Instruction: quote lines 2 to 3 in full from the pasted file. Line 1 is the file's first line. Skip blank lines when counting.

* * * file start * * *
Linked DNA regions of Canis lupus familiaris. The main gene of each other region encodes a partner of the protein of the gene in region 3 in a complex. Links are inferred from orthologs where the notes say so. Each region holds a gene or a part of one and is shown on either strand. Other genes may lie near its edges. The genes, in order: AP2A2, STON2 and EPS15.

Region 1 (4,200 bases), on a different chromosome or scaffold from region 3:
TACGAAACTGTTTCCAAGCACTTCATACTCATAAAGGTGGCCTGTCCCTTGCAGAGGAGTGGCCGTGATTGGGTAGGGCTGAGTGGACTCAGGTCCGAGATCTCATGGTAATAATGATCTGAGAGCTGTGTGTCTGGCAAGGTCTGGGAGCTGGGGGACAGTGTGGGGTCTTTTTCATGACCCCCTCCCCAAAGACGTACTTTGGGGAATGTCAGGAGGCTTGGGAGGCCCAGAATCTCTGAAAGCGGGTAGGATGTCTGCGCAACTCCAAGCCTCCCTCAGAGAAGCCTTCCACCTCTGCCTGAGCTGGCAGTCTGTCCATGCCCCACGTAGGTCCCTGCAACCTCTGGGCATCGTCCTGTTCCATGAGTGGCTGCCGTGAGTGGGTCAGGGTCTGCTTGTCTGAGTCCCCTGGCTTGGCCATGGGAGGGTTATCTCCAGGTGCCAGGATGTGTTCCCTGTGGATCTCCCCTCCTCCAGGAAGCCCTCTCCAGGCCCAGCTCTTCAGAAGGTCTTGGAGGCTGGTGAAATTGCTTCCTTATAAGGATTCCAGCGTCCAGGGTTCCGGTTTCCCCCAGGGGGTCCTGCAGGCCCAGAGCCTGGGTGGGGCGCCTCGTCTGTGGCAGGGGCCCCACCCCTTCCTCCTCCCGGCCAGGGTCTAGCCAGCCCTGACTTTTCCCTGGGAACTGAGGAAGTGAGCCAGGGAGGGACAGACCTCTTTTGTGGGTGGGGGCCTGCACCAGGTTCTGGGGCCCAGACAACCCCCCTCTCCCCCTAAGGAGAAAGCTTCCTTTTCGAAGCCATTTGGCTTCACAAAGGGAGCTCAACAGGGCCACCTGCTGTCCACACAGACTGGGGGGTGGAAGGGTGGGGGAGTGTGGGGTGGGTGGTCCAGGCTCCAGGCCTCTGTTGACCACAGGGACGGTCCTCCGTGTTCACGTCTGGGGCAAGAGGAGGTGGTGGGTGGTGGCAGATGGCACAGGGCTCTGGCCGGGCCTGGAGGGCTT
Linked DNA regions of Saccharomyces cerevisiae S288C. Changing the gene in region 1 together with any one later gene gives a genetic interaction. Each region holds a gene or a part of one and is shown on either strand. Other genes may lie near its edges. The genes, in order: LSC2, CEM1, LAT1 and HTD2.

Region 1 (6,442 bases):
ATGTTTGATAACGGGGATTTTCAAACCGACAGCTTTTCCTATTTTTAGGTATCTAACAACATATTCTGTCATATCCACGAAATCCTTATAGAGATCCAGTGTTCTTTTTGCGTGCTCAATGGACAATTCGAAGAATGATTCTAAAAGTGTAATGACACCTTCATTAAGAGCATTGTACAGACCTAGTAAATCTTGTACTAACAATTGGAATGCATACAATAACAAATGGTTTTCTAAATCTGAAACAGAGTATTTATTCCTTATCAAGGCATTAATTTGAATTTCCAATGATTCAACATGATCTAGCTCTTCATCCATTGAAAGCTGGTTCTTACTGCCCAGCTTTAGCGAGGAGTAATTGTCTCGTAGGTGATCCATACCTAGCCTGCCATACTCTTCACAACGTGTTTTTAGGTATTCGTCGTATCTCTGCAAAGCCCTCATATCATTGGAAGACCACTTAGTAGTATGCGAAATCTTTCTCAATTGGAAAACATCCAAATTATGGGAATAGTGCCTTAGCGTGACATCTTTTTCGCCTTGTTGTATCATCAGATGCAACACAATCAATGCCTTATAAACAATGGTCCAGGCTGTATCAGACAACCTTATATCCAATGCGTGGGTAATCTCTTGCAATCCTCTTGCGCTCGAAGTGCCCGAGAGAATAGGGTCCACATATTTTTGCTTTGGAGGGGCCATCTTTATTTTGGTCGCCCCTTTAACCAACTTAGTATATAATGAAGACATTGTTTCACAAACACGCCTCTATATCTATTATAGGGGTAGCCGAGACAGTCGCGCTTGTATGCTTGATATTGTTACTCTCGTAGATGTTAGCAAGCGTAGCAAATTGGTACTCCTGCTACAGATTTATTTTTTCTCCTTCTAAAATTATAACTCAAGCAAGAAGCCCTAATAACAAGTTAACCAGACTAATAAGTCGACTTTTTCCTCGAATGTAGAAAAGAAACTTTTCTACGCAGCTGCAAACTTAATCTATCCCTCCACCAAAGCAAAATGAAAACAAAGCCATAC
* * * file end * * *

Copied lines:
Region 1 (4,200 bases), on a different chromosome or scaffold from region 3:
TACGAAACTGTTTCCAAGCACTTCATACTCATAAAGGTGGCCTGTCCCTTGCAGAGGAGTGGCCGTGATTGGGTAGGGCTGAGTGGACTCAGGTCCGAGATCTCATGGTAATAATGATCTGAGAGCTGTGTGTCTGGCAAGGTCTGGGAGCTGGGGGACAGTGTGGGGTCTTTTTCATGACCCCCTCCCCAAAGACGTACTTTGGGGAATGTCAGGAGGCTTGGGAGGCCCAGAATCTCTGAAAGCGGGTAGGATGTCTGCGCAACTCCAAGCCTCCCTCAGAGAAGCCTTCCACCTCTGCCTGAGCTGGCAGTCTGTCCATGCCCCACGTAGGTCCCTGCAACCTCTGGGCATCGTCCTGTTCCATGAGTGGCTGCCGTGAGTGGGTCAGGGTCTGCTTGTCTGAGTCCCCTGGCTTGGCCATGGGAGGGTTATCTCCAGGTGCCAGGATGTGTTCCCTGTGGATCTCCCCTCCTCCAGGAAGCCCTCTCCAGGCCCAGCTCTTCAGAAGGTCTTGGAGGCTGGTGAAATTGCTTCCTTATAAGGATTCCAGCGTCCAGGGTTCCGGTTTCCCCCAGGGGGTCCTGCAGGCCCAGAGCCTGGGTGGGGCGCCTCGTCTGTGGCAGGGGCCCCACCCCTTCCTCCTCCCGGCCAGGGTCTAGCCAGCCCTGACTTTTCCCTGGGAACTGAGGAAGTGAGCCAGGGAGGGACAGACCTCTTTTGTGGGTGGGGGCCTGCACCAGGTTCTGGGGCCCAGACAACCCCCCTCTCCCCCTAAGGAGAAAGCTTCCTTTTCGAAGCCATTTGGCTTCACAAAGGGAGCTCAACAGGGCCACCTGCTGTCCACACAGACTGGGGGGTGGAAGGGTGGGGGAGTGTGGGGTGGGTGGTCCAGGCTCCAGGCCTCTGTTGACCACAGGGACGGTCCTCCGTGTTCACGTCTGGGGCAAGAGGAGGTGGTGGGTGGTGGCAGATGGCACAGGGCTCTGGCCGGGCCTGGAGGGCTT